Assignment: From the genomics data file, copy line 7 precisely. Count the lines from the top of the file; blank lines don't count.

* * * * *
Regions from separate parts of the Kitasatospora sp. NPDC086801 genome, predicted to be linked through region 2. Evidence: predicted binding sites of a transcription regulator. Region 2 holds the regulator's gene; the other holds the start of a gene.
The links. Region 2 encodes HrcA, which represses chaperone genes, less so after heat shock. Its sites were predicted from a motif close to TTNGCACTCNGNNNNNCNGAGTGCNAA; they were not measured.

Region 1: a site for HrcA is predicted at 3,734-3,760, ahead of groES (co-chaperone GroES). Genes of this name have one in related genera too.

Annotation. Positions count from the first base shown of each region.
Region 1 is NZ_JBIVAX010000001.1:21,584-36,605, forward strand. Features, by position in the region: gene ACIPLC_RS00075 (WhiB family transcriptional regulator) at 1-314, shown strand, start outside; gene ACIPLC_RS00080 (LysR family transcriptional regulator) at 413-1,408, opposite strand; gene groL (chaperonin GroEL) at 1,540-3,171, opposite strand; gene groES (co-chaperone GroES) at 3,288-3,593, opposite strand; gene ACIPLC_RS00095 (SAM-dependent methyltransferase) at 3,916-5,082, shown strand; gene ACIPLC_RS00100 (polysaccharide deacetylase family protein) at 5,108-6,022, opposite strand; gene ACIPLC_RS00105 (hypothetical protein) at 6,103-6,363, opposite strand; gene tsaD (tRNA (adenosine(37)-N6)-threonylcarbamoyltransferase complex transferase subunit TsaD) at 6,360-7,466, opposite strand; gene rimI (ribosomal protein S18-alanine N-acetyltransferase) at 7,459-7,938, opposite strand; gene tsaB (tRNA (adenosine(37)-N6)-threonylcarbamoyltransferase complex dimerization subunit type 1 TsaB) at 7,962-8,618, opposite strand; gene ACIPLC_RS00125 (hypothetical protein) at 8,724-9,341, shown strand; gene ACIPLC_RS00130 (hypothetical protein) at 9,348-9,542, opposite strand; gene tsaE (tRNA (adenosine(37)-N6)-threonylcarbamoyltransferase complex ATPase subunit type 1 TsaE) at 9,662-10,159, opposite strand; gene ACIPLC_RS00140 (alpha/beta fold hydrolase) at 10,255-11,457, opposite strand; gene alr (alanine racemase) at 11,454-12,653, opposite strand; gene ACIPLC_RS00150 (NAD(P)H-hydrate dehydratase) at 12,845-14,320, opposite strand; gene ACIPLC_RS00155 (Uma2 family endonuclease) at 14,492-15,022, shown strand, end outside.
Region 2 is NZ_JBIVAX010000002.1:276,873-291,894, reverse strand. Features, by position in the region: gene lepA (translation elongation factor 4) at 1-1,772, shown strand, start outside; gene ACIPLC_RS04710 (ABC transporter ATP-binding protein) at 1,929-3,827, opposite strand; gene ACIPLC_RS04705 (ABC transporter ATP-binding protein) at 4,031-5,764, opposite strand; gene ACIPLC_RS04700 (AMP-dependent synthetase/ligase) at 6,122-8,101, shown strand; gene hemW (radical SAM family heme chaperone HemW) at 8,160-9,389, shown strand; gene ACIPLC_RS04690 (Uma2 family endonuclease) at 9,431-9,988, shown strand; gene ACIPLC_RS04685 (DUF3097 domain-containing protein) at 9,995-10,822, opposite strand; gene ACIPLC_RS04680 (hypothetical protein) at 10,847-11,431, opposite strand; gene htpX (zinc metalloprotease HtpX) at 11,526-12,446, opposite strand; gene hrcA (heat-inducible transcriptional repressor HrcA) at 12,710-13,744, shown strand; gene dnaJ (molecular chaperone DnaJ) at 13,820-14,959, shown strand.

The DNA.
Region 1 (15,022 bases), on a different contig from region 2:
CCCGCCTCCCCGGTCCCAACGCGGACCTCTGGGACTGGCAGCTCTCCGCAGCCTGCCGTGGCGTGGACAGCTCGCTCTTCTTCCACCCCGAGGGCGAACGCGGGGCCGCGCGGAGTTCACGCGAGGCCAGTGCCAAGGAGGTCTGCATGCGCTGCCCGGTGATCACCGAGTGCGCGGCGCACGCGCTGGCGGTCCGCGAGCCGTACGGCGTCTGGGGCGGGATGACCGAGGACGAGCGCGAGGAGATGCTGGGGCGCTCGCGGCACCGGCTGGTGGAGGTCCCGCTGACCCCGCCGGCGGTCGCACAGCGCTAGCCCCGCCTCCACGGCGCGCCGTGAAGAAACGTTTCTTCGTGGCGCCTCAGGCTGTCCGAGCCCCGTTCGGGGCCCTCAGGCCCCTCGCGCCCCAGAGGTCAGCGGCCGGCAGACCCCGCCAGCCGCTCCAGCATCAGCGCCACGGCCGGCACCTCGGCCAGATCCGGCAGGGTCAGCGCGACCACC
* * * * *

The DNA.